Get Updates by Email

Enter your email address:

Delivered by FeedBurner



Bombay Duck London

Jo Malone Peony & Moss

Photographed by Jo Fairley against a vintage Sanderson screenprinted chintz

One of The Scent Critic’s favourite smells in the world is a flower shop:  the damp, mossy, earthy scent that assails and delights me upon stepping over the threshold of, say, Kenneth Turner in London, or Christian Tortu (in Paris), or the fabulous little Japanese florist Shimizu that to my great joy (and fairly eternal astonishment) happens to be just a few steps from my doorstep in Hastings, and showcases some of the most beautiful and creative bouquets I’ve ever seen.

So it’s pretty obvious why I’d fall for this:  one of a trio of limited edition (darn it!) scents from Jo Malone, which just launched.  (My advice:  if you want to smell them, make it snappy;  last year’s limited edition tea range just flew out of the door.)  Like that tea-inspired range, the London Blooms collection is the work of Christine Nagel, who really can’t put a well-shod foot wrong, in my book.  This collection cleverly contrasts notes that you wouldn’t necessarily put together, but she totally pulls it off.

This is damp and green and totally, totally mossy.  Indeed, it’s a Japanese moss garden, in a bottle.  Frankly, I might as well be lying on the moist ground in a shaded forest and basically inhaling the colour green.  There’s a cassis sharpness to it, too.  (Looking at the notes, they do feature blackcurrant – though I always think that’s cheating until I’ve had a darned good sniff, or I end up mentally seeking out certain elements, rather than embarking on a journey of discovery.)  Rather than the juicy fruit of the blackcurrant bush, this is more akin to the Ribes plant, whose leaves and drooping flowers are currently bursting into life.  There’s a bush between my house and my best friend’s and I’m incapable of resisting the temptation to rub its faintly furry leaves between my fingers, where the tart scent lingers for a surprisingly long time.  Ribes is a bit love-it-or-hate-it (it tips over into cat wee at the end of its life), but I’m a fan.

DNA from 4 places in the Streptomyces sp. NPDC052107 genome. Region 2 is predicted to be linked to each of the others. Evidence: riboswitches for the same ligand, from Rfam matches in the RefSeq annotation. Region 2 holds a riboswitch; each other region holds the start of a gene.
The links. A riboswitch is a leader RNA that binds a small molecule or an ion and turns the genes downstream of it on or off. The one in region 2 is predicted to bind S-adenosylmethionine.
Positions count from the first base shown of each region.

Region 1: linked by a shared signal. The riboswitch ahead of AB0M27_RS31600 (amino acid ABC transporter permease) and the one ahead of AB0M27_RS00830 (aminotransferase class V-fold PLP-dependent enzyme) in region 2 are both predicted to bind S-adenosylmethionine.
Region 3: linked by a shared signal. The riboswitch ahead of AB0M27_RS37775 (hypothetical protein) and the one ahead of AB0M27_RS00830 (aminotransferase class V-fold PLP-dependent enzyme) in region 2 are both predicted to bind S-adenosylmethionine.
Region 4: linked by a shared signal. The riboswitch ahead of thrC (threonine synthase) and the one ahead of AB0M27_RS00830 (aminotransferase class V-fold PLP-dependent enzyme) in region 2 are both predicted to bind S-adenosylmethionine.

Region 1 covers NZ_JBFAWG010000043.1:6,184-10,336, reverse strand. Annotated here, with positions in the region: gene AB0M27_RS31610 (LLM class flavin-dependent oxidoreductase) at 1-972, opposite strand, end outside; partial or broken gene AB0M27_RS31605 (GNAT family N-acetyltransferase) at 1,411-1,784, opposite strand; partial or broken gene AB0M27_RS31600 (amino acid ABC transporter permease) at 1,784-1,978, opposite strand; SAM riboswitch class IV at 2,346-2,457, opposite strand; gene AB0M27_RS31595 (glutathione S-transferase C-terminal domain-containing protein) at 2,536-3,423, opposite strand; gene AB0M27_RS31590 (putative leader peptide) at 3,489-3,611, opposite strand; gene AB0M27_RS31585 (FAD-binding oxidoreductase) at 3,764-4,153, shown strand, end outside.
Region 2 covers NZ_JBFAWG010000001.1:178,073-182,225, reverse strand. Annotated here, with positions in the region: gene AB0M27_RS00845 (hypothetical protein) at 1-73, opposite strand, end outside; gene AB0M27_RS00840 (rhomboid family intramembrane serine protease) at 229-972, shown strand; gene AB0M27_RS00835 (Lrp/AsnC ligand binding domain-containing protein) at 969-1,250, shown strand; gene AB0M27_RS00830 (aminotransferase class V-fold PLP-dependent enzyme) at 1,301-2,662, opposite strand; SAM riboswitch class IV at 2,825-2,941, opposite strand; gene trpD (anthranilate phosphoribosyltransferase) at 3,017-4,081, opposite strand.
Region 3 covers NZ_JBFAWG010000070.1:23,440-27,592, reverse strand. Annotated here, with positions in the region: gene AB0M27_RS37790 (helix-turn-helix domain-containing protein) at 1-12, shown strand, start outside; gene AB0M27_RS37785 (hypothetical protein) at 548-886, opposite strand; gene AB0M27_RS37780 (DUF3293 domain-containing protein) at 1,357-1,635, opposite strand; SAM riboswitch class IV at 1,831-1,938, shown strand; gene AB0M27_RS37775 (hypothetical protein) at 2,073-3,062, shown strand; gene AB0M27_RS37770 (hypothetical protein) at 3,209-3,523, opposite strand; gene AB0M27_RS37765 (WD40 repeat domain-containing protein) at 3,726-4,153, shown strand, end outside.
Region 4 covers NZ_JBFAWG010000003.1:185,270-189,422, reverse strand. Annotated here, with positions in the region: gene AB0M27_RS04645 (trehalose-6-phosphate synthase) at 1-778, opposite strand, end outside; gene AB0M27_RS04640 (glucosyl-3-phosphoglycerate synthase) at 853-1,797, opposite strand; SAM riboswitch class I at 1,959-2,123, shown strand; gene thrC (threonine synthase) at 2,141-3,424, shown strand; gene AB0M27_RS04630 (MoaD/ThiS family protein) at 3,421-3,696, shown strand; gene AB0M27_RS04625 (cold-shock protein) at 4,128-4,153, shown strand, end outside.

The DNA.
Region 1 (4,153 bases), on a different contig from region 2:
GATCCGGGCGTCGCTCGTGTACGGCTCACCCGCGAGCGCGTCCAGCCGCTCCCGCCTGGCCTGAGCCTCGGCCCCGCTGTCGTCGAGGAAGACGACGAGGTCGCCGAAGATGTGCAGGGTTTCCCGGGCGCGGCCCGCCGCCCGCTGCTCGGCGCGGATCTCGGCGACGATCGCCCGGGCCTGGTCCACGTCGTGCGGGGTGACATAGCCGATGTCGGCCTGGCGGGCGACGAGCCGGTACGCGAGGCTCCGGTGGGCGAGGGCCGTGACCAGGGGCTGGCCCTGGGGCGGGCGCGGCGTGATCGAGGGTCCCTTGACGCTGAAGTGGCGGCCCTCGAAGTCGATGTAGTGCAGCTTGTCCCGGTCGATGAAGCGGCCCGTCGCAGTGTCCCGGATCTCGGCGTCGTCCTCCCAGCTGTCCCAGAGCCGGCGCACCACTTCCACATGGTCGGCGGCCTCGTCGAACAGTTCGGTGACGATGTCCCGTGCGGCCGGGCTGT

With plenty of oakmoss, Peony & Moss is ever-so-slightly chyprée, without the smouldering spices and musks you’d associate with one of those.  On the one hand, this is light-as-air.  But it’s also got a real hands-in-the-dirt quality to it.  And it really is wet and damp:  a garden after a massive, stormy downpour, when lightning’s nitrogen fix has green shoots twining up obelisks almost before your very eyes.  (I have always thought it supremely clever that noses can impart a sense of wetness, a genuine watery quality, to scent – Issey Miyake L’Eau d’Issey being the consummate example.)

The peony whispers, if it breathes at all:  a blink-and-you’ll-miss-it sweet flash, and boom!  Gone again.  Airily pretty, the one thing this isn’t, though, is ‘sexy’.  The Ribena-cordial-ish tang isn’t necessarily what a man wants to nuzzle, I’d say, when he buries his nose in your clavicle.  So this is one The Scent Critic is currently wearing for my personal enjoyment, then.  It is the fragrant equivalent of a solitary potter in my greenhouse, scarifying sweet pea seeds, potting on tomatoes and pruning my grapevine.  Until now, my favourite ‘florist shop’/greenhouse/conservatory scent has always been Antonia’s Flowers, but I might just have a rethink.

Last but not least, the flacon is super-pretty, too, decorated with old botanical illustrations.  All three bottles do look splendid lined up together.  And I will be reviewing one of the others – Iris & Lady Moore – imminently.  Not convinced about the last of the trio, White Lilac & Rhubarb, yet.  But then loving three scents in one collection is the perfume equivalent of getting three bars on a fruit machine:  you don’t hit the jackpot often.

This ephemeral floristic creation, though?  A definite winner.



2 comments to Jo Malone Peony & Moss

Leave a Reply




You can use these HTML tags

<a href="" title=""> <abbr title=""> <acronym title=""> <b> <blockquote cite=""> <cite> <code> <del datetime=""> <em> <i> <q cite=""> <strike> <strong>